Summer, here, tends to be quite predictable. It is dry. Much of the time, it’s overcast and foggy, and sometimes muggy, but there’s not actually that much water getting its way to plants, so everything dries out and turns rather miserable. That changed this year, when the forecast at the end of the month said there would be rain, and I frowned in perplexity, not believing it even as we got closer and closer to the start of the alleged ‘rain event.’ I didn’t really put any credence to the threat of rain until the evening when I stepped out onto the porch and felt that warm breeze from the south that presages rainfall, and then we proceeded to get over an inch over several days.
Which is fantastic news. I actually love rain, but more than that, we’ve had a very dry year, and could use any rain we could get. This rain came without the ominous threat of lightning, which could have turned into vicious forest fires. It was just rain, steady, wet, and drizzly, and it was delightful, and the garden basked in it. I could see things getting ready to put out new growth the second the sun peeped out.
June also marked an important and seemingly unrelated event: massive changes at Flickr.
I’ve been a Flickr user since 2006, with a pro account to boot. But when I logged in to Flickr on 2 June, I was utterly dismayed. The easily-navigated, clean, relatively fast-loading site had been replaced by a bloated, inaccessible nightmare. The wall to wall image style might be what’s ‘trendy,’ but it doesn’t actually look good for displaying and navigating photographs, and it’s a nightmare for slow connections. The bloated nature of the underlying code (combined with the noxious decision to implement endless scrolling) freezes up all but the fastest computers. Everything about the new changes is utterly loathsome and the Flickr staff are showing no interest in responding to feedback from users who are angry about the changes to a once truly great photo uploading and sharing service.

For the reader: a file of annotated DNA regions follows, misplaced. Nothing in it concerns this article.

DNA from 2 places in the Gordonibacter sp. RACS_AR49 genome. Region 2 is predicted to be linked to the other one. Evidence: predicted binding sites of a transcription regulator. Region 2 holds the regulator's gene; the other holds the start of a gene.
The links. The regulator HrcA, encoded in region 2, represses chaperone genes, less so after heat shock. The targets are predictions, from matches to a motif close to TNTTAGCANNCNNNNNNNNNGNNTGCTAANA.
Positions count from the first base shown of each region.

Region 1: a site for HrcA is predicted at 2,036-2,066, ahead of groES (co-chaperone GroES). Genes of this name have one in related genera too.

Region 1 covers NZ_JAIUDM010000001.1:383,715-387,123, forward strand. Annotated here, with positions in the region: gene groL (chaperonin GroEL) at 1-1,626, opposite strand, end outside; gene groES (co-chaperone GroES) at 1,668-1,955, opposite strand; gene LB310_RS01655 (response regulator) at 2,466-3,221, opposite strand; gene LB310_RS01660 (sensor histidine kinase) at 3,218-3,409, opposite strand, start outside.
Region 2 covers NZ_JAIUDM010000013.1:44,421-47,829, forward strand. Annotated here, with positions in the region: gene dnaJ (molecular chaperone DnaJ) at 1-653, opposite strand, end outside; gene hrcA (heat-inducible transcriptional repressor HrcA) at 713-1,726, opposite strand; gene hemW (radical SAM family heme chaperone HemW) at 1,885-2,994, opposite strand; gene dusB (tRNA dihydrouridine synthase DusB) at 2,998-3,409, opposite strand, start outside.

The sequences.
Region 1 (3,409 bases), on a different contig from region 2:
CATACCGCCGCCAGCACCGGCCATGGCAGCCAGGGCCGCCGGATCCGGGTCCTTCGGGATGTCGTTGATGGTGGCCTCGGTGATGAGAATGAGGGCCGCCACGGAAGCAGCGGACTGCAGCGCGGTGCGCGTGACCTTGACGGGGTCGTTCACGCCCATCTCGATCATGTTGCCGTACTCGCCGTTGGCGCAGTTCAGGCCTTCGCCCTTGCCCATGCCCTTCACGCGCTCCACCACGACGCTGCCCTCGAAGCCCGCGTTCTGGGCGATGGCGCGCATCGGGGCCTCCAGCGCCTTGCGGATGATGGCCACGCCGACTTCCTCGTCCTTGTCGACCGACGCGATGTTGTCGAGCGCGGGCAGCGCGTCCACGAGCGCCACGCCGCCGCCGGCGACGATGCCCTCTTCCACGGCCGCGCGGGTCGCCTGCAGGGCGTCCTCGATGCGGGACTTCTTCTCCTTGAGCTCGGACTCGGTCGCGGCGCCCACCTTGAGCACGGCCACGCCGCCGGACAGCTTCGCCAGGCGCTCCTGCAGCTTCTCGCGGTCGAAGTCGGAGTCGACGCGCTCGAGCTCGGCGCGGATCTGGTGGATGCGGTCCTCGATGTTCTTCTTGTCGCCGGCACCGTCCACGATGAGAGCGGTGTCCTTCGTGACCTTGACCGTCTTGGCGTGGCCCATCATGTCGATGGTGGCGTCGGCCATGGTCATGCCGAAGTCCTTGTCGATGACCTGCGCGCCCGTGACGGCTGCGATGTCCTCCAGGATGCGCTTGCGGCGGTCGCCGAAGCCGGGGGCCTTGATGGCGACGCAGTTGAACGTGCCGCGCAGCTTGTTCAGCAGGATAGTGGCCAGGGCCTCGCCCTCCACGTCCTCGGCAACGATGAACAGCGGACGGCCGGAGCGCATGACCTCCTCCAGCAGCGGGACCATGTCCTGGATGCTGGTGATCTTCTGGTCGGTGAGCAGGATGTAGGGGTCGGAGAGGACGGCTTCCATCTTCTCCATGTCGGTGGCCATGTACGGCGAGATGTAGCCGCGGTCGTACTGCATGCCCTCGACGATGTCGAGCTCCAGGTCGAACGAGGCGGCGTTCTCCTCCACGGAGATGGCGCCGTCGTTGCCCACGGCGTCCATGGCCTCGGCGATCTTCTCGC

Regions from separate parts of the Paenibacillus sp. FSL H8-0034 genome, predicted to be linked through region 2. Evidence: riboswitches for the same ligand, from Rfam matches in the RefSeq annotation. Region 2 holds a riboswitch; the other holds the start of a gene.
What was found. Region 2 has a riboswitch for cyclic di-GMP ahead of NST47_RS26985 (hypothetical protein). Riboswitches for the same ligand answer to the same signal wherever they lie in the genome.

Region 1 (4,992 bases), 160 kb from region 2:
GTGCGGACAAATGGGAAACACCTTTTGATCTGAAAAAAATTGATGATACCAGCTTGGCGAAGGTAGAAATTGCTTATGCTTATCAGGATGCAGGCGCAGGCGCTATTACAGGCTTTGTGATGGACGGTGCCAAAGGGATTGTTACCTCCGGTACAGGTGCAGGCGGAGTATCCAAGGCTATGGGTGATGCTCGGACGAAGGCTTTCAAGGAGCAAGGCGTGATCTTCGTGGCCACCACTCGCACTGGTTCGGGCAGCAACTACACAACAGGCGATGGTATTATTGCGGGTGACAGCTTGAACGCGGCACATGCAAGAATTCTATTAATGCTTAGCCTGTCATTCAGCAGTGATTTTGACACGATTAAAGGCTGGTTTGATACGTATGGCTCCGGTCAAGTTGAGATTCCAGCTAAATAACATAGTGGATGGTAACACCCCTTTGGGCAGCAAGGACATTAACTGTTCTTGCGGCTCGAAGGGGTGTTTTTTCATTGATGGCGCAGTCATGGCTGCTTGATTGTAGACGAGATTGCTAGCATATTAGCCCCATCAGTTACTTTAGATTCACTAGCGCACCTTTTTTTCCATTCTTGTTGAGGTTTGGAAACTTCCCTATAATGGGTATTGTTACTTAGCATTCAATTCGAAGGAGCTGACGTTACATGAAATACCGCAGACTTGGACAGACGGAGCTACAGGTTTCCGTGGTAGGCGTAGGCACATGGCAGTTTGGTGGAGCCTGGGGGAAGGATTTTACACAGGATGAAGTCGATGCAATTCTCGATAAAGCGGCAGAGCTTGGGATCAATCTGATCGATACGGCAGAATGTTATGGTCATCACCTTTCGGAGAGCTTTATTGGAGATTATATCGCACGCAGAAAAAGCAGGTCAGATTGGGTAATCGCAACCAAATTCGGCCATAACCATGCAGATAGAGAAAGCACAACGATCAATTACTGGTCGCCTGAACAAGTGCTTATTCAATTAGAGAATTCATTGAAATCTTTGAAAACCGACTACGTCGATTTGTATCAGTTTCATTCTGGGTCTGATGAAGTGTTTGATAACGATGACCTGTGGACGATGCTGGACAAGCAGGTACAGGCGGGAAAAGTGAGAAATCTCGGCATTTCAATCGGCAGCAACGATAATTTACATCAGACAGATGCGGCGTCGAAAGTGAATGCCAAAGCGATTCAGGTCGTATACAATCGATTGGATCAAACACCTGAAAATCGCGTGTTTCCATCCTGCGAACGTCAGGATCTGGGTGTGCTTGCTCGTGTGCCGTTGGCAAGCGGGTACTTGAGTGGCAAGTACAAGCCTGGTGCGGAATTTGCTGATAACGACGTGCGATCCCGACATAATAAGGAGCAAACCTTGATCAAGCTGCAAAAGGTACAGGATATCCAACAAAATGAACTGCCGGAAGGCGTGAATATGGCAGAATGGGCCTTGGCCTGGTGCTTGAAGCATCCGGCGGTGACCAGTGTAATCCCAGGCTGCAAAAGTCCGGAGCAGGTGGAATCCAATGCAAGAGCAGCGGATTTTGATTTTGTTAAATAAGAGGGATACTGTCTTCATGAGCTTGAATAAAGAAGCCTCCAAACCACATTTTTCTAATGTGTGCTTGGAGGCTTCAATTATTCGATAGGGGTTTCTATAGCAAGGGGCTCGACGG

So I’ve started using Instagram almost exclusively for my images, since Flickr obviously doesn’t want my paid business, and while Instagram has its flaws as a service, one thing it has going for it is a clean, minimalist navigation style that’s accessible, easy to work with, and, critically, great for displaying photos. Which is why you’re going to see some changes in my garden photography; rather than using my images hosted on Flickr, I’ll be experimenting with my Instagram images.
Flickr’s decision reminds me that at any time, sites we rely on and love could be abruptly rendered totally unusable by design changes, and their administrators couldn’t care less about their actual users. So, goodbye, Flickr. We had a good run, didn’t we?
In happier news, let’s talk about things that bloomed in June, because that’s what you’re really here for. Like my Freesia, which actually really took off while I was at WisCon in May, but at least they saved a few stalks for me. Freesia, for those who haven’t been around it, has this incredibly intoxicating smell that’s just delicious.
These Asiatic lilies are looking splendid and growing like gangbusters.
I used to know the name of this plant, which was a gift from my landlady. It took a year to really get going, but once it decided to get its bloom on, it did not mess around. Next year, I’ll stake the stalks so they don’t bend over under the weight of the huge blooms.
This is the first year I’ve been able to get sweet peas to actually get their thing together and grow, so I’m inordinately pleased. Because I love sweet peas; like Freesia, they have a great scent, and there’s something very cheerful about them. Even if they are toxic.
Gardening, for me, is often haphazard. I often joke that my landlords can tell when I’m on deadline because my beds are weeded (like many writers, I’m notorious for deflecting work responsibilities into unrelated tasks), and sometimes I’m filled with bursts of energy that result in most things looking neat and trimmed and great, followed by two months of ignoring the garden altogether except for dragging myself out to water. But even though I criminally neglect it sometimes, I really do love my garden. I love stepping outside and seeing plants. I love smelling things in bloom. I love digging my hands around in the earth. And I love the thought of rooting myself to the ground here, of knowing that I will be here long enough to see these plants grow up into a delightful and complex tangle of maturity.